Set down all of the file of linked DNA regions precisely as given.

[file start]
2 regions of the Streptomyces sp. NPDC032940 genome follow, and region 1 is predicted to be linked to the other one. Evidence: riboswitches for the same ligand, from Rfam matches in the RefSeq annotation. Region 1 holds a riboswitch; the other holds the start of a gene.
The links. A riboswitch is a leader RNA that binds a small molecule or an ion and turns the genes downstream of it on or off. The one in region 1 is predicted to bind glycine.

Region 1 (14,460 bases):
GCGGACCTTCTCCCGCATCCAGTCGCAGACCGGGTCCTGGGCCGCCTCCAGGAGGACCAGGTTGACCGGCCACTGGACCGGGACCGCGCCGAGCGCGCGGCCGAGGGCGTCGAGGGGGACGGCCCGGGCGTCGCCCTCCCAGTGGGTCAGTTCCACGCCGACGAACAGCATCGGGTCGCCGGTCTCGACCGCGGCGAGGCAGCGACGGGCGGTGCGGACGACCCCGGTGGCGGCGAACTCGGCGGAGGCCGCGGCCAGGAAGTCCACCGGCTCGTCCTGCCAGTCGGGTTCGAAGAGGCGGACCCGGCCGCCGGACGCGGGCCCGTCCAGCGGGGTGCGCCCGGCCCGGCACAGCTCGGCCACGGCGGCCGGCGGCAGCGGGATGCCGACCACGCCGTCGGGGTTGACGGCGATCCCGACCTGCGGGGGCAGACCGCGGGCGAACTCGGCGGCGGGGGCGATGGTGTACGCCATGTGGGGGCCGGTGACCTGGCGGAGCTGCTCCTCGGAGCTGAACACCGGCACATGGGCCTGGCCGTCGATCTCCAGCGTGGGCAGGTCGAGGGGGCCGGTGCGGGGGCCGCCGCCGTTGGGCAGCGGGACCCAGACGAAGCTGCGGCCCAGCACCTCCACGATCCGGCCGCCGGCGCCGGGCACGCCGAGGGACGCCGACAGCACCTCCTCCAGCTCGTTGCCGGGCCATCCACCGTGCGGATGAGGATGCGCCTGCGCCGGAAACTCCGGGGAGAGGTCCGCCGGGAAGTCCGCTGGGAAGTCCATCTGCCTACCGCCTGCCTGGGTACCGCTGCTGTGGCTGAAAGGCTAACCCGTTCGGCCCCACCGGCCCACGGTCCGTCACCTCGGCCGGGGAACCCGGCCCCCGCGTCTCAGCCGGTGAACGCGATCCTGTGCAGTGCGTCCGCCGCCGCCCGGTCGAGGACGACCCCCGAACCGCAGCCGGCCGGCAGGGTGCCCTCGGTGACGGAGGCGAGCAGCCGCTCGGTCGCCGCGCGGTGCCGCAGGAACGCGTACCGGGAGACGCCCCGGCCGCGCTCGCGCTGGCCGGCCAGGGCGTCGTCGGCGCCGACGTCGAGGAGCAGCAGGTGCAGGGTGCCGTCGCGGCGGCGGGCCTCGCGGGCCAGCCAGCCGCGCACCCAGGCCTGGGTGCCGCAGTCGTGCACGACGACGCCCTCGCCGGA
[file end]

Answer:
2 regions of the Streptomyces sp. NPDC032940 genome follow, and region 1 is predicted to be linked to the other one. Evidence: riboswitches for the same ligand, from Rfam matches in the RefSeq annotation. Region 1 holds a riboswitch; the other holds the start of a gene.
The links. A riboswitch is a leader RNA that binds a small molecule or an ion and turns the genes downstream of it on or off. The one in region 1 is predicted to bind glycine.

Region 1 (14,460 bases):
GCGGACCTTCTCCCGCATCCAGTCGCAGACCGGGTCCTGGGCCGCCTCCAGGAGGACCAGGTTGACCGGCCACTGGACCGGGACCGCGCCGAGCGCGCGGCCGAGGGCGTCGAGGGGGACGGCCCGGGCGTCGCCCTCCCAGTGGGTCAGTTCCACGCCGACGAACAGCATCGGGTCGCCGGTCTCGACCGCGGCGAGGCAGCGACGGGCGGTGCGGACGACCCCGGTGGCGGCGAACTCGGCGGAGGCCGCGGCCAGGAAGTCCACCGGCTCGTCCTGCCAGTCGGGTTCGAAGAGGCGGACCCGGCCGCCGGACGCGGGCCCGTCCAGCGGGGTGCGCCCGGCCCGGCACAGCTCGGCCACGGCGGCCGGCGGCAGCGGGATGCCGACCACGCCGTCGGGGTTGACGGCGATCCCGACCTGCGGGGGCAGACCGCGGGCGAACTCGGCGGCGGGGGCGATGGTGTACGCCATGTGGGGGCCGGTGACCTGGCGGAGCTGCTCCTCGGAGCTGAACACCGGCACATGGGCCTGGCCGTCGATCTCCAGCGTGGGCAGGTCGAGGGGGCCGGTGCGGGGGCCGCCGCCGTTGGGCAGCGGGACCCAGACGAAGCTGCGGCCCAGCACCTCCACGATCCGGCCGCCGGCGCCGGGCACGCCGAGGGACGCCGACAGCACCTCCTCCAGCTCGTTGCCGGGCCATCCACCGTGCGGATGAGGATGCGCCTGCGCCGGAAACTCCGGGGAGAGGTCCGCCGGGAAGTCCGCTGGGAAGTCCATCTGCCTACCGCCTGCCTGGGTACCGCTGCTGTGGCTGAAAGGCTAACCCGTTCGGCCCCACCGGCCCACGGTCCGTCACCTCGGCCGGGGAACCCGGCCCCCGCGTCTCAGCCGGTGAACGCGATCCTGTGCAGTGCGTCCGCCGCCGCCCGGTCGAGGACGACCCCCGAACCGCAGCCGGCCGGCAGGGTGCCCTCGGTGACGGAGGCGAGCAGCCGCTCGGTCGCCGCGCGGTGCCGCAGGAACGCGTACCGGGAGACGCCCCGGCCGCGCTCGCGCTGGCCGGCCAGGGCGTCGTCGGCGCCGACGTCGAGGAGCAGCAGGTGCAGGGTGCCGTCGCGGCGGCGGGCCTCGCGGGCCAGCCAGCCGCGCACCCAGGCCTGGGTGCCGCAGTCGTGCACGACGACGCCCTCGCCGGA